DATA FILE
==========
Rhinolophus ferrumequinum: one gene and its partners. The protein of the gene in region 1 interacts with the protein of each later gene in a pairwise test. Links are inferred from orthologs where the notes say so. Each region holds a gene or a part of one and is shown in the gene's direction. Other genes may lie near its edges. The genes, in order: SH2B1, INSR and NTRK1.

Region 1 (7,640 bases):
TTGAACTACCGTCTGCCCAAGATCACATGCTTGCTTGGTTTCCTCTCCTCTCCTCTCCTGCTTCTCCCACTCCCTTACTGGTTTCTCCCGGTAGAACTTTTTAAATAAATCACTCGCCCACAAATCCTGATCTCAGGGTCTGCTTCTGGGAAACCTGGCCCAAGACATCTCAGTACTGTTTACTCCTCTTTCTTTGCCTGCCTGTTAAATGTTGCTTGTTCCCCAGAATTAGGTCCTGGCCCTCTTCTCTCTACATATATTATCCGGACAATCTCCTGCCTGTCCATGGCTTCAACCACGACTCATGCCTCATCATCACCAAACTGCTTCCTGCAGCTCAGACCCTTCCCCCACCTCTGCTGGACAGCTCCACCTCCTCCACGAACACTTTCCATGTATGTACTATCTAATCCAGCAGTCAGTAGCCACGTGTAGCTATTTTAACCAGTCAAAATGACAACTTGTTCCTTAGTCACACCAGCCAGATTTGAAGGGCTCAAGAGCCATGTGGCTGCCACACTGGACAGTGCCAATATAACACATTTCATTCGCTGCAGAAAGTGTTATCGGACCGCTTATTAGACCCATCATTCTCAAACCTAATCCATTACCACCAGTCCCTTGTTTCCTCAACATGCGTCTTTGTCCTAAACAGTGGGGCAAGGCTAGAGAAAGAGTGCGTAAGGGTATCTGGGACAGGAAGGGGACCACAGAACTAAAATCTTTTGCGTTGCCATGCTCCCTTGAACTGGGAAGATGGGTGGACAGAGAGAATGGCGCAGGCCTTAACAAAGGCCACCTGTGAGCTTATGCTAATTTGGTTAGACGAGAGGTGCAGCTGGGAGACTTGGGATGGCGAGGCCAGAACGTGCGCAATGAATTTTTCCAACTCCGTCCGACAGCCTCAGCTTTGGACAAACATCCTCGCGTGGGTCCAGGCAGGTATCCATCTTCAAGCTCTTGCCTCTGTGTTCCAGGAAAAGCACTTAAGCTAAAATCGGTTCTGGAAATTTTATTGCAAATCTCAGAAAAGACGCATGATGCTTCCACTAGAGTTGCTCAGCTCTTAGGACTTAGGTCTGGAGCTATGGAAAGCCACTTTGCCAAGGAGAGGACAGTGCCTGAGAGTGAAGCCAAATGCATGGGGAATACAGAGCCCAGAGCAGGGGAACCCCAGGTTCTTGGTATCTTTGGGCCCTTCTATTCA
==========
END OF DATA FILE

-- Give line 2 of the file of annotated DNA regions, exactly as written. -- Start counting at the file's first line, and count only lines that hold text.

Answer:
Region 1 (7,640 bases):